SPRINGFIELD — Democratic leaders in the General Assembly released a second draft of proposed congressional district maps as they prepare to head into the final three days of their fall veto session.
Like the first set of maps that were released Oct. 15, the latest draft would create a number of oddly-shaped districts that are meant to favor Democratic candidates going into the 2022 midterm elections.
They would also create a second “coalition” district in the Chicago area, defined in the Illinois Voting Rights Act as “a district where more than one group of racial minorities or language minorities may form a coalition to elect the candidate of the coalition’s choice.”
“These new proposed congressional boundaries are historic and reflect the great diversity present throughout the state,” said Rep. Lisa Hernandez, D-Cicero, who chairs the House Redistricting Committee. “The proposal ensures minorities, as well as the rest of Illinoisans, have an equitable voice in representation in Washington.”
The Illinois congressional delegation is currently divided between 13 Democrats and five Republicans, but the state is losing one of its districts next year due to its loss of population since the 2010 census.
An analysis by the political website FiveThirtyEight estimates the maps would create 13 Democratic-leaning districts, three Republican-leaning districts and one highly competitive district, the 17th District, currently represented by Democrat Cheri Bustos, of Moline, who has announced she will not seek re-election next year.
The loss of two Republican seats in Illinois could prove important next year when Democrats are expected to lose seats and possibly their slim majority in the U.S. House.
The proposed map would accomplish that, in part, by pitting a number of incumbent Republicans against each other.
Republican Reps. Mike Bost, of Murphysboro, and Mary Miller, of Oakland, would be placed in a single southern Illinois District.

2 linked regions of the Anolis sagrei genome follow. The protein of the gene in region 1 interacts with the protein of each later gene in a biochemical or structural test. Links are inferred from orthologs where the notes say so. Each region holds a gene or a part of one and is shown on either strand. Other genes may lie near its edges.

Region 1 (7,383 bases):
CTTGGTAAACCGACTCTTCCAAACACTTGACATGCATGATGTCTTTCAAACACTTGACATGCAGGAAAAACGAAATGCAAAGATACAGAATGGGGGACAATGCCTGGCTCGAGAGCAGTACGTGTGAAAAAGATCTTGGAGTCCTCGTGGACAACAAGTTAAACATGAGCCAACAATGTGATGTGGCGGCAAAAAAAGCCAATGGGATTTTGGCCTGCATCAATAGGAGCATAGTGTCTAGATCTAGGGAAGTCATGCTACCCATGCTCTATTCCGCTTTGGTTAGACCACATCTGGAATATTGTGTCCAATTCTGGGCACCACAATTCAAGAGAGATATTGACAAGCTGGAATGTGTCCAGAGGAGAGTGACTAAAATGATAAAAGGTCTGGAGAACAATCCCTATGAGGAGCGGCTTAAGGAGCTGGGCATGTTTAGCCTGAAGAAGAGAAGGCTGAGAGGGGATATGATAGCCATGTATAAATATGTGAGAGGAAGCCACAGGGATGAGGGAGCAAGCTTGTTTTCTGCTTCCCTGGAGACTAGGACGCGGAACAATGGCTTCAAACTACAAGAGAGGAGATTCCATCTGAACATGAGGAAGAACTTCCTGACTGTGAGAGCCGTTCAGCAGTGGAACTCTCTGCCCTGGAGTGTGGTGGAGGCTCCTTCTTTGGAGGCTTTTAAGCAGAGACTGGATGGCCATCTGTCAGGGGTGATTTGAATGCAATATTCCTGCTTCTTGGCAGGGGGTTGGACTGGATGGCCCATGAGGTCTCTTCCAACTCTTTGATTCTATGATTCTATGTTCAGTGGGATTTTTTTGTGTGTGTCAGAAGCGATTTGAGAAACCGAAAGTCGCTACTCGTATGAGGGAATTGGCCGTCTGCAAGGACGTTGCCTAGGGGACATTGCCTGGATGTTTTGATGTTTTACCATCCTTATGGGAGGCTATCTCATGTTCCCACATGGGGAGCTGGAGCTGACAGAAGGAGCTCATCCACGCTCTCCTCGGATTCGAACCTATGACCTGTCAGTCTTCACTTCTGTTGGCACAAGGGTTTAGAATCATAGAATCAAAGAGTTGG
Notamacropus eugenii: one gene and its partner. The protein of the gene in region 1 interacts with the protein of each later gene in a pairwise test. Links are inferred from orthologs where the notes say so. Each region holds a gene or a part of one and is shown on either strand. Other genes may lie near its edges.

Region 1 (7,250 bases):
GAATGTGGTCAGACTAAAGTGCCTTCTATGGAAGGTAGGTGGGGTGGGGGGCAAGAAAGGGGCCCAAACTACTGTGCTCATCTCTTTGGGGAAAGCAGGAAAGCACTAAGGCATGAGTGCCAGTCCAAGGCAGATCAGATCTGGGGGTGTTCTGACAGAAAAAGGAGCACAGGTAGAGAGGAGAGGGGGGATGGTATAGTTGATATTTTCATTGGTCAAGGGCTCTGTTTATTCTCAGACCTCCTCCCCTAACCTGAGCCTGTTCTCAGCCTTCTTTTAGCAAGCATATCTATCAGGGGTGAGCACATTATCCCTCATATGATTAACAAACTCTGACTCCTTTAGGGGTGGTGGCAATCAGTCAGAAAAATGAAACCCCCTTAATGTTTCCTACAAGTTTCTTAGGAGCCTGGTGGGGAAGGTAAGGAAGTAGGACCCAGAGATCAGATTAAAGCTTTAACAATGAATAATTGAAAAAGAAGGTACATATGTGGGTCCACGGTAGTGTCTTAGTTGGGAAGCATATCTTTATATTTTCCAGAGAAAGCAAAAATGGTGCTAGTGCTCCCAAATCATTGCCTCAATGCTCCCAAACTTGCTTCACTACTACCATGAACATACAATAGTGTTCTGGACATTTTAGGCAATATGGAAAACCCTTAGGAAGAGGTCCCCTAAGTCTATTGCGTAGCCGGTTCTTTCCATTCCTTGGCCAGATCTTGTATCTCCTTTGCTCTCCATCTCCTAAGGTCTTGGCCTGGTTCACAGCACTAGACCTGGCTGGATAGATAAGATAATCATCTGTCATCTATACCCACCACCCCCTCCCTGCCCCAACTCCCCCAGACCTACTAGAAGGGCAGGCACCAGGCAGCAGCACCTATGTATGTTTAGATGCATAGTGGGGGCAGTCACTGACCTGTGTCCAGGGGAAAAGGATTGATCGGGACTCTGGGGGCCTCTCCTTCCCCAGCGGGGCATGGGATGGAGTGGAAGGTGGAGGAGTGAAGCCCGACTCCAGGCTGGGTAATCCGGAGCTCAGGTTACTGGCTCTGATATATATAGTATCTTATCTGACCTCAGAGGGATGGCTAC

The map would also put Republican Reps. Darin LaHood, of Peoria, and Adam Kinzinger, of Channahon, into a reshaped 16th District that would stretch from the Bloomington-Normal area all the way to the Wisconsin border, circling around the city of Rockford.
Meanwhile, Republican Rodney Davis, of Taylorville, would be placed in a reshaped 15th District that includes his hometown, snakes east around the city of Champaign, then curves back west to take in much of west-central Illinois, from an area just north of St. Louis to an area just south of the Quad Cities.
The plan would also create a new 13th District that would stretch from Belleville and East St. Louis about 170 miles along a narrow stretch that extends to Springfield, Decatur and Champaign.
That district currently has no incumbent, but FiveThirtyEight estimates it would lean Democratic by about 7 percentage points.
Republican leaders in the General Assembly did not immediately comment on the latest proposal, which is still subject to amendment before lawmakers vote on a new plan, presumably later this week.
The House Redistricting Committee is scheduled to hold a hearing on the proposal at 10 a.m. today at the Statehouse. The Senate Redistricting Committee is scheduled to meet Wednesday.